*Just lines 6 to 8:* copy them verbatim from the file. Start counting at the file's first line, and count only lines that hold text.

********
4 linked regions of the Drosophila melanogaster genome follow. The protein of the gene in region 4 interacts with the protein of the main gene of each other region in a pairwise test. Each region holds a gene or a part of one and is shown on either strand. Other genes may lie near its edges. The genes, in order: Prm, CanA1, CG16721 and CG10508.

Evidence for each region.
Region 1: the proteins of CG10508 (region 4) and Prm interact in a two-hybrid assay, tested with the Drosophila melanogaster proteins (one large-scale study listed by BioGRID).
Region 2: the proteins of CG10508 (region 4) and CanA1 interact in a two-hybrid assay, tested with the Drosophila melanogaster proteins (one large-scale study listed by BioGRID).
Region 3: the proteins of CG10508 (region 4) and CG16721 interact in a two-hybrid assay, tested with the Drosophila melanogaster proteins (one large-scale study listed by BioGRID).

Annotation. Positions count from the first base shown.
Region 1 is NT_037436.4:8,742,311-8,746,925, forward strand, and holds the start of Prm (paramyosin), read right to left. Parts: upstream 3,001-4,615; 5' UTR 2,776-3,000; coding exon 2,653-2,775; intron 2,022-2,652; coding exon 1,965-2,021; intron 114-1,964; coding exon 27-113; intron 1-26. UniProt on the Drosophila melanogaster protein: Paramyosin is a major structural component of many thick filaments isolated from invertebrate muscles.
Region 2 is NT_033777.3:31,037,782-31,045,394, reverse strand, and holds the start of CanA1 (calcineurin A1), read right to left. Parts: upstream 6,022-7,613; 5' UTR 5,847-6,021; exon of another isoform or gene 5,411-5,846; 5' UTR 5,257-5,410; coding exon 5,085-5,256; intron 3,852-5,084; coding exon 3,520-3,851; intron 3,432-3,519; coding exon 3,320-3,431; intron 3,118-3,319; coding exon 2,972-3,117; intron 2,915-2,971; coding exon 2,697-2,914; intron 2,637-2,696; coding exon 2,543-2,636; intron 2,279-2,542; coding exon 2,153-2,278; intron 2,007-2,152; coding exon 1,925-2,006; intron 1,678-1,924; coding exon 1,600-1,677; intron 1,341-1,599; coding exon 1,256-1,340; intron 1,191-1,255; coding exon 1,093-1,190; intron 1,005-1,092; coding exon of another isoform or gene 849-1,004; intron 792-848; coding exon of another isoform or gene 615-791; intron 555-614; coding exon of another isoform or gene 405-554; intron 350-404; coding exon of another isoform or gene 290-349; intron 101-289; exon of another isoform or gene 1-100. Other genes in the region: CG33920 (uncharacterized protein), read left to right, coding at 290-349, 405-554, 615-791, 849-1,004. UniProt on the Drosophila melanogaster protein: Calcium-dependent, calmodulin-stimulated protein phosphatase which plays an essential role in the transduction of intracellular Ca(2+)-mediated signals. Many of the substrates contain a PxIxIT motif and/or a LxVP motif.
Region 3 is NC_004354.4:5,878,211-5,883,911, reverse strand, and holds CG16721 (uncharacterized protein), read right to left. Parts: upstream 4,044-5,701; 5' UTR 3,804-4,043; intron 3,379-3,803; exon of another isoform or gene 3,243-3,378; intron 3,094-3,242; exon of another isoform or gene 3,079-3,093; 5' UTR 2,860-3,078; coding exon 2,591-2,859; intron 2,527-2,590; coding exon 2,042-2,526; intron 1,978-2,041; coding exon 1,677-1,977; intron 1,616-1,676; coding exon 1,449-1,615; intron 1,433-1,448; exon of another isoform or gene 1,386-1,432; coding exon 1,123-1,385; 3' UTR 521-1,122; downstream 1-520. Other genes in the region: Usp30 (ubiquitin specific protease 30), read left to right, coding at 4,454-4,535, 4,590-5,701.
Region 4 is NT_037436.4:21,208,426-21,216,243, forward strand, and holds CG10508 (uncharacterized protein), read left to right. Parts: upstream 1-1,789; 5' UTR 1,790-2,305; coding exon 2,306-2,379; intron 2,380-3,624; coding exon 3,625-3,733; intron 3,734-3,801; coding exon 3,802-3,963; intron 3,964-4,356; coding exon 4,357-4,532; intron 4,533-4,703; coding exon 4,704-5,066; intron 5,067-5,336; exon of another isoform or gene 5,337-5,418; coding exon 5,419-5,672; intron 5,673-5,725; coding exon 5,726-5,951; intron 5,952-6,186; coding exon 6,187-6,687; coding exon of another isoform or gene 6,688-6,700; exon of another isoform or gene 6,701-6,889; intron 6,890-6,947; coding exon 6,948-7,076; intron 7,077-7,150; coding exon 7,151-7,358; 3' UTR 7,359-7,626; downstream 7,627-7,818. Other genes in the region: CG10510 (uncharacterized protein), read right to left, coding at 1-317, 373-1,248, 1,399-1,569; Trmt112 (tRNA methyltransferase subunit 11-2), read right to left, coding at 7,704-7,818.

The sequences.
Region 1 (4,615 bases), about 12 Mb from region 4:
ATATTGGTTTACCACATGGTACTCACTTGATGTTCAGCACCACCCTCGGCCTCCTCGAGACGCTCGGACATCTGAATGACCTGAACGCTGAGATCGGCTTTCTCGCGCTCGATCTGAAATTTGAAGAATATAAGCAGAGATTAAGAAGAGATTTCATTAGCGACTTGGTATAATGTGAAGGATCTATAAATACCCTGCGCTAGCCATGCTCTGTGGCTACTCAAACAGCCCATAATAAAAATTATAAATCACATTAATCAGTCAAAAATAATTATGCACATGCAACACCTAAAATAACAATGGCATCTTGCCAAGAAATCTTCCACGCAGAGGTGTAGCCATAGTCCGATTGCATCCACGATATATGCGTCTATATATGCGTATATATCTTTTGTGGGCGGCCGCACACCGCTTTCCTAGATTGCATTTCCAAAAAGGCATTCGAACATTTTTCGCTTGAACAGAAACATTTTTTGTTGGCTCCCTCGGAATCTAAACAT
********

Annotation. Positions count from the first base shown.
Region 1 is NT_037436.4:8,742,311-8,746,925, forward strand, and holds the start of Prm (paramyosin), read right to left. Parts: upstream 3,001-4,615; 5' UTR 2,776-3,000; coding exon 2,653-2,775; intron 2,022-2,652; coding exon 1,965-2,021; intron 114-1,964; coding exon 27-113; intron 1-26. UniProt on the Drosophila melanogaster protein: Paramyosin is a major structural component of many thick filaments isolated from invertebrate muscles.
Region 2 is NT_033777.3:31,037,782-31,045,394, reverse strand, and holds the start of CanA1 (calcineurin A1), read right to left. Parts: upstream 6,022-7,613; 5' UTR 5,847-6,021; exon of another isoform or gene 5,411-5,846; 5' UTR 5,257-5,410; coding exon 5,085-5,256; intron 3,852-5,084; coding exon 3,520-3,851; intron 3,432-3,519; coding exon 3,320-3,431; intron 3,118-3,319; coding exon 2,972-3,117; intron 2,915-2,971; coding exon 2,697-2,914; intron 2,637-2,696; coding exon 2,543-2,636; intron 2,279-2,542; coding exon 2,153-2,278; intron 2,007-2,152; coding exon 1,925-2,006; intron 1,678-1,924; coding exon 1,600-1,677; intron 1,341-1,599; coding exon 1,256-1,340; intron 1,191-1,255; coding exon 1,093-1,190; intron 1,005-1,092; coding exon of another isoform or gene 849-1,004; intron 792-848; coding exon of another isoform or gene 615-791; intron 555-614; coding exon of another isoform or gene 405-554; intron 350-404; coding exon of another isoform or gene 290-349; intron 101-289; exon of another isoform or gene 1-100. Other genes in the region: CG33920 (uncharacterized protein), read left to right, coding at 290-349, 405-554, 615-791, 849-1,004. UniProt on the Drosophila melanogaster protein: Calcium-dependent, calmodulin-stimulated protein phosphatase which plays an essential role in the transduction of intracellular Ca(2+)-mediated signals. Many of the substrates contain a PxIxIT motif and/or a LxVP motif.